Mayor Michael Bloomberg again refused to weigh in on the latest Weinergate developments, but said this morning the scandal-scarred campaigns of Anthony Weiner and Eliot Spitzer have provided an unfortunate distraction as voters weigh their choices.
“I don’t think there’s any question that the press is focusing on their backgrounds and, you know, their two events, or two actions, or standards of behavior, one from Spitzer when he was governor and one from Weiner when he was congressman,” said the mayor, speaking during his weekly radio sit-down with WOR’s John Gambling.
All of that attention, he argued, “takes away from having them focus on–and everybody else on–what they would do if they get elected.”
“If we devoted a quarter of the space to tell us what you’d do in the real world, where’s the money gonna come from to deliver the things you promise, the dialogue would be a lot better,” he added. “So sure, it takes away.”
Mr. Bloomberg has been adamant in refusing to discuss the developments in Mr. Weiner’s sexting scandal. And earlier this morning, during a press conference in the garden outside of Gracie Mansion, Mr. Bloomberg specifically advised reporters that he wouldn’t be answering questions about the race.
“Let’s stipulate: Can we avoid questions about former congressmen?” he asked–a request that was promptly ignored.
He later tried to explain the reasoning behind his reluctance. “I am in a very special position. I have to lead this city. I’m going to be mayor for another 158 days. And I have to turn over this city to whoever gets elected,” he told Politicker when pressed. “Will I endorse somebody in the end? I’ll see …. but I shouldn’t be part of that dialogue.”
“I’ve said before, conduct like some of these things we’ve been reading about is reprehensible,” he added. “But whether it should impact your voting, that’s up to the voters.”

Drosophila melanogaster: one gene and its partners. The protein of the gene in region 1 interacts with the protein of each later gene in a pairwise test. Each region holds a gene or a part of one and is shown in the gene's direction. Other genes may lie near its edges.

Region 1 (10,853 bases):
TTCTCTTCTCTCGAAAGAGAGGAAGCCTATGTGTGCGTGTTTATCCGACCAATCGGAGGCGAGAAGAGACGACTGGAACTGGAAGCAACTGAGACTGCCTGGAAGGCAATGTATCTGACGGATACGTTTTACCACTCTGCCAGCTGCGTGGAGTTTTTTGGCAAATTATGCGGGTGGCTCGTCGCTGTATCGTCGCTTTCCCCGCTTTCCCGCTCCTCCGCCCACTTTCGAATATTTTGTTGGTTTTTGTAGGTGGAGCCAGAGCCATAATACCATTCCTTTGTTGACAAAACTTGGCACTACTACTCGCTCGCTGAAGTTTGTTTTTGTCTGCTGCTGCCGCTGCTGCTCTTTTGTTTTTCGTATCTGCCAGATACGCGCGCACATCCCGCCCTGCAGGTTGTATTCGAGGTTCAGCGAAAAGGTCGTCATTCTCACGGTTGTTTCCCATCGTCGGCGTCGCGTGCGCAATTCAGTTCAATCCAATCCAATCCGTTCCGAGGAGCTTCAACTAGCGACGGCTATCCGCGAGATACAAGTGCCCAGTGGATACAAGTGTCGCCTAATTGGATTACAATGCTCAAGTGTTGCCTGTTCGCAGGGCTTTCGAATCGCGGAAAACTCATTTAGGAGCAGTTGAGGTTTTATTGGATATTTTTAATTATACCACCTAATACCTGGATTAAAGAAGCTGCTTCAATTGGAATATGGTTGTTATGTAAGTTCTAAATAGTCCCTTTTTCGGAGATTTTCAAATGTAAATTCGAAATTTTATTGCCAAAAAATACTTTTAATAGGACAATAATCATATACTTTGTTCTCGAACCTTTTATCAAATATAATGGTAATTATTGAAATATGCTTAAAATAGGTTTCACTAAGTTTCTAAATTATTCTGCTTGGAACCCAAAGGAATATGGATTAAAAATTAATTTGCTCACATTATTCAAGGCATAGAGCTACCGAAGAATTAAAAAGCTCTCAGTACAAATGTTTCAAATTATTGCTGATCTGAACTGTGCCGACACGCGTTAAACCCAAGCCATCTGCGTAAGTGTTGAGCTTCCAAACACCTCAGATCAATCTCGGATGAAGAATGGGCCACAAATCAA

He was more than happy, however, to continue to push back against Mr. Spitzer and his hard-charging rhetoric against Wall Street.
“You know, Wall Street is a very big employer and taxpayer in this city,” argued Mr. Bloomberg, who said that part of the job of any elected official in the city should be “to champion the industries that employ our citizens and pay the taxes … And just condemning any one industry is not a smart thing to do.”
He further maintained that Mr. Spitzer’s promise to use the comptroller’s office to pressure reforms was far beyond the purview of the post.
“if there’s something wrong, it’s not the comptroller’s job to investigate that,” he argued. “The comptroller’s job is to make sure that all of the contracts are given out fairly and that they are given out to suppliers for the city that are honest. That’s the job and that’s where we really need the next comptroller to focus on.”
Update (2:34 p.m.):
Mr. Spitzer’s campaign responded to Mr. Bloomberg with a lengthy statement defending his plans if he’s elected.
“Eliot understands that at their best, our capital markets grow business, foster innovation, build neighborhoods and lift an economy so it works for all of us. But when political leadership cedes the power vested in them over to the same powerful special interests they’re supposed to oversee, our markets no longer work for any of us,” he said in part.
“He’ll be a firm, independent voice fighting for the people’s money,” they added. “And in so doing, he will help our working families prosper along side the financial services industry.“